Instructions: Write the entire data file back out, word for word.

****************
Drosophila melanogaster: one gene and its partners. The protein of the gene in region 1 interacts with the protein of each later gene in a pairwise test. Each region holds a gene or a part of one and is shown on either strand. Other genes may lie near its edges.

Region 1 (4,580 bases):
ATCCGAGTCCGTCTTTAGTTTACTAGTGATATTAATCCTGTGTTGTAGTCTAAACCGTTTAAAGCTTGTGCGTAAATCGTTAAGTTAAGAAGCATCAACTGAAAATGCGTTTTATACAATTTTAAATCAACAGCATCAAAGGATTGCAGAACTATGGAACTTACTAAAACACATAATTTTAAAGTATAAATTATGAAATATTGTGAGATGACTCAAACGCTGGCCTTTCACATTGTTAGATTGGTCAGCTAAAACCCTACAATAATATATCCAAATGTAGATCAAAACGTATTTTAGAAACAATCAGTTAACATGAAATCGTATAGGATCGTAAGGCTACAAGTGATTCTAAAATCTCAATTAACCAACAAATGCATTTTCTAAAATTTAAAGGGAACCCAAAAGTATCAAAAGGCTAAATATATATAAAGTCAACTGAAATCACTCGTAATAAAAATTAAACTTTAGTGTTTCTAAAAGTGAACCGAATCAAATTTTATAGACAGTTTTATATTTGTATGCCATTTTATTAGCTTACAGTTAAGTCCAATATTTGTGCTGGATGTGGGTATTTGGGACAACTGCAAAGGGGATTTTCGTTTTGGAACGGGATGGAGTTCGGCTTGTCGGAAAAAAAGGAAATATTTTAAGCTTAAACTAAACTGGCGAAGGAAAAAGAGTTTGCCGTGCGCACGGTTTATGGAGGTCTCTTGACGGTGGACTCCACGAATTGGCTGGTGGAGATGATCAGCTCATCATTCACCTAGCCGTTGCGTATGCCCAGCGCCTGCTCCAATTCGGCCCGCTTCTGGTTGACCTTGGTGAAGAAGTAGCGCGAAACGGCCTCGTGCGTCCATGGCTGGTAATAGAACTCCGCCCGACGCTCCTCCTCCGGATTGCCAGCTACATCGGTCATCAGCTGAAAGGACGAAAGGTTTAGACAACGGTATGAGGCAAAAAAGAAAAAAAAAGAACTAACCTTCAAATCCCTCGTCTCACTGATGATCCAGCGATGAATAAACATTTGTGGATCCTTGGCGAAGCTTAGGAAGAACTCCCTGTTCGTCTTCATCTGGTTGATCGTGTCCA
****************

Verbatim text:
Drosophila melanogaster: one gene and its partners. The protein of the gene in region 1 interacts with the protein of each later gene in a pairwise test. Each region holds a gene or a part of one and is shown on either strand. Other genes may lie near its edges.

Region 1 (4,580 bases):
ATCCGAGTCCGTCTTTAGTTTACTAGTGATATTAATCCTGTGTTGTAGTCTAAACCGTTTAAAGCTTGTGCGTAAATCGTTAAGTTAAGAAGCATCAACTGAAAATGCGTTTTATACAATTTTAAATCAACAGCATCAAAGGATTGCAGAACTATGGAACTTACTAAAACACATAATTTTAAAGTATAAATTATGAAATATTGTGAGATGACTCAAACGCTGGCCTTTCACATTGTTAGATTGGTCAGCTAAAACCCTACAATAATATATCCAAATGTAGATCAAAACGTATTTTAGAAACAATCAGTTAACATGAAATCGTATAGGATCGTAAGGCTACAAGTGATTCTAAAATCTCAATTAACCAACAAATGCATTTTCTAAAATTTAAAGGGAACCCAAAAGTATCAAAAGGCTAAATATATATAAAGTCAACTGAAATCACTCGTAATAAAAATTAAACTTTAGTGTTTCTAAAAGTGAACCGAATCAAATTTTATAGACAGTTTTATATTTGTATGCCATTTTATTAGCTTACAGTTAAGTCCAATATTTGTGCTGGATGTGGGTATTTGGGACAACTGCAAAGGGGATTTTCGTTTTGGAACGGGATGGAGTTCGGCTTGTCGGAAAAAAAGGAAATATTTTAAGCTTAAACTAAACTGGCGAAGGAAAAAGAGTTTGCCGTGCGCACGGTTTATGGAGGTCTCTTGACGGTGGACTCCACGAATTGGCTGGTGGAGATGATCAGCTCATCATTCACCTAGCCGTTGCGTATGCCCAGCGCCTGCTCCAATTCGGCCCGCTTCTGGTTGACCTTGGTGAAGAAGTAGCGCGAAACGGCCTCGTGCGTCCATGGCTGGTAATAGAACTCCGCCCGACGCTCCTCCTCCGGATTGCCAGCTACATCGGTCATCAGCTGAAAGGACGAAAGGTTTAGACAACGGTATGAGGCAAAAAAGAAAAAAAAAGAACTAACCTTCAAATCCCTCGTCTCACTGATGATCCAGCGATGAATAAACATTTGTGGATCCTTGGCGAAGCTTAGGAAGAACTCCCTGTTCGTCTTCATCTGGTTGATCGTGTCCA